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Joshua: challenging stereotypes of masculinity

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Joshua: challenging stereotypes of masculinity

As a SANE Peer Ambassador, I’m so proud to be part of a national network of nearly 100 people who all share a common goal of reducing stigma and discrimination for those living with complex mental health issues.

I joined the Peer Ambassador program because I wanted to use my lived experience of obsessive compulsive disorder (OCD) to help others living with complex mental health issues, and the people who support them. Through sharing my journey, I want to break down the stigma and talk about the impact that mental ill health can have on the lives of Australians. OCD is not a personality trait or simply another way of saying that you’re extremely tidy or clean, but a serious mental illness that up until recently silenced me in everyday life.

The training to become a Peer Ambassador was really special. It was the first time I truly realised the power of storytelling and connected with other lived experience advocates.

One of the best things was that I felt accepted for me, and that my story was valued. The level of understanding and support SANE has for my specific needs creates such a great space to be an advocate in. I truly feel like I am following a passion. The program has provided me with mentoring not just in my advocacy journey, but in everyday life. I previously took part in a campaign focussed on mental health in young adults called Be Kind to Your Mind. I was able to share my story in a way I initially thought I wouldn’t do, using short social media videos. The training around this campaign taught me useful skills in dealing with others’ opinions, not just online, but in any advocacy engagement. With every opportunity I have been involved in I’ve learnt new life skills and become more confident in expressing my story. Along with this, hearing the experiences of other Peer Ambassadors from across the country has provided me with a greater understanding of other complex mental health issues.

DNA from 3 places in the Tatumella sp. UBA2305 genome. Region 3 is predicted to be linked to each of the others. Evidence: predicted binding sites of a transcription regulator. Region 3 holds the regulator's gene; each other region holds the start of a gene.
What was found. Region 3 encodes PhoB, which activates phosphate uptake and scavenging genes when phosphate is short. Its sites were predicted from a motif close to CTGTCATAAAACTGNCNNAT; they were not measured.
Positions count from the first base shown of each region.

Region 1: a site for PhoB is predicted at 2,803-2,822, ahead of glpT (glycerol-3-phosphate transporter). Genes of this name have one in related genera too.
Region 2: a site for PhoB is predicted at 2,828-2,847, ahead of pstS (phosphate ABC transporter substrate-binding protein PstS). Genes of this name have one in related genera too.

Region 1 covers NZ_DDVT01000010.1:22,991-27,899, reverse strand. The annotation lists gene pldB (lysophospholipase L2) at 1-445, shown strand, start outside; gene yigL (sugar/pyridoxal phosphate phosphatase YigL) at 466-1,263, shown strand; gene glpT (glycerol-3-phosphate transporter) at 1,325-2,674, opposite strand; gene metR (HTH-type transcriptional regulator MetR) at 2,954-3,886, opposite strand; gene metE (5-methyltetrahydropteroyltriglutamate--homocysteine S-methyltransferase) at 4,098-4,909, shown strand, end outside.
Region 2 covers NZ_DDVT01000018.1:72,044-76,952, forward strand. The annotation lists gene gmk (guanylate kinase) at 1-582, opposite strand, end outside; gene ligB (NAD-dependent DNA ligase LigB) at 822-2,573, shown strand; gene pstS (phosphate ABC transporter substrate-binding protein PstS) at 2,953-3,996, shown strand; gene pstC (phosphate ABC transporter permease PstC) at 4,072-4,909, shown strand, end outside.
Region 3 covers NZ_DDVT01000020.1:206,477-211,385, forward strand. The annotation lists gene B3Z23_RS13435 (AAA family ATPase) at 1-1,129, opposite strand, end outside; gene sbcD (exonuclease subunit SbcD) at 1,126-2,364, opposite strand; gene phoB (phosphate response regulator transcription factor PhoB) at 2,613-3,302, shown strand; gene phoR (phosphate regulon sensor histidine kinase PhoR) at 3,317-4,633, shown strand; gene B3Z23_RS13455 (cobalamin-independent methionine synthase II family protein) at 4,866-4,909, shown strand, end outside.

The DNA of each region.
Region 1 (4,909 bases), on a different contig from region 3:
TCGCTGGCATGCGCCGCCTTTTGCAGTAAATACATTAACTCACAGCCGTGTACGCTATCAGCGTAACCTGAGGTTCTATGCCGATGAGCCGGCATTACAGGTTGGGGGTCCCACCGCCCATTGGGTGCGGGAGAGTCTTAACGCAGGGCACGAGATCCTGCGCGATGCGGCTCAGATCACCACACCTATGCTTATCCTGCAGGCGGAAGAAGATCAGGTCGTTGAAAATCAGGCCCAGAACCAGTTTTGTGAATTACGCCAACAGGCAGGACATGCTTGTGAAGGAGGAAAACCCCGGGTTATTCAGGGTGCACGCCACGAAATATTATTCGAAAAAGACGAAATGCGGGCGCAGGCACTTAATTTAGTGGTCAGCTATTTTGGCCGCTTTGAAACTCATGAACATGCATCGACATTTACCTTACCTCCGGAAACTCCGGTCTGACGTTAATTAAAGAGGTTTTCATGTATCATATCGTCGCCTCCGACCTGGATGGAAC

Sharing what happens to us when we experience illness, distress, stigma or trauma can be difficult. But there is such power in hearing someone’s candid, first hand experiences, which the program supports members to do in a safe and impactful way.

Today, because of organisations like SANE, there’s a lot more awareness of mental health issues, but there is still a long way to go when it comes to reducing stigma, increasing mental health literacy and help seeking behaviours.

As a young man in the sporting industry, talking about mental health can be seen as a weakness. But as I continue to develop my advocacy skills as part of the Peer Ambassador program, I’m finding that I’m having more and more positive conversations about what it means to live with a complex mental health issue and I’m challenging stereotypes of masculinity and emotional vulnerability. It’s so important, especially as young people, to challenge outdated views, stand up for what we believe in and be the change we want to see in this world.

Last updated: 11 November 2020
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